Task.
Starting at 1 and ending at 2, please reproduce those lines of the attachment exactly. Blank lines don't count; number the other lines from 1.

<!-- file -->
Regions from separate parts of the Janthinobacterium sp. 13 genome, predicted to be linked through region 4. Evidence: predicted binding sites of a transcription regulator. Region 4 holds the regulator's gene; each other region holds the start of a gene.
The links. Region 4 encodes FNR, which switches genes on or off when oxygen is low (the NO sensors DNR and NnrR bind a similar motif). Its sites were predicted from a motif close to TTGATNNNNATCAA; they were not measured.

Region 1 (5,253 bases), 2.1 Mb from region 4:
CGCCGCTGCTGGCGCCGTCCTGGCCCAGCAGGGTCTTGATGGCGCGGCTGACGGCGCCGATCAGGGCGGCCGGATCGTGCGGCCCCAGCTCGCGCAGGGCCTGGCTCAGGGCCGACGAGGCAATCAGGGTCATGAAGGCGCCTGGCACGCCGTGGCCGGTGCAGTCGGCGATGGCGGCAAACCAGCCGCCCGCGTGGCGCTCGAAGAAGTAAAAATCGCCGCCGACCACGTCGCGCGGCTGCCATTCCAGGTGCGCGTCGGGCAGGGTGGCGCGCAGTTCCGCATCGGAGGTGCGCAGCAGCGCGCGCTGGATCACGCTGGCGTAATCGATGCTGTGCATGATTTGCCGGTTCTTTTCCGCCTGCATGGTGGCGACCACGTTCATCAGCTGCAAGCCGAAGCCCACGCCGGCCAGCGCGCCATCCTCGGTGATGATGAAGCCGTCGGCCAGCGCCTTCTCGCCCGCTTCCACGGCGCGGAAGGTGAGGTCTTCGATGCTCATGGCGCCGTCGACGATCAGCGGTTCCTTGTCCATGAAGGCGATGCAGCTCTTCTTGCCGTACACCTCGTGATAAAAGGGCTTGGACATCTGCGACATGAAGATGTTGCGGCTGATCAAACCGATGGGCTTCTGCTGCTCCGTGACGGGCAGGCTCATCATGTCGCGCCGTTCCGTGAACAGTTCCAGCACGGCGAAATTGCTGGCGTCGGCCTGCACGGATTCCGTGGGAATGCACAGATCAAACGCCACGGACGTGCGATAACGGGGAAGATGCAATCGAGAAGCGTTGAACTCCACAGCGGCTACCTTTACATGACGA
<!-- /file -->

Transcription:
Regions from separate parts of the Janthinobacterium sp. 13 genome, predicted to be linked through region 4. Evidence: predicted binding sites of a transcription regulator. Region 4 holds the regulator's gene; each other region holds the start of a gene.
The links. Region 4 encodes FNR, which switches genes on or off when oxygen is low (the NO sensors DNR and NnrR bind a similar motif). Its sites were predicted from a motif close to TTGATNNNNATCAA; they were not measured.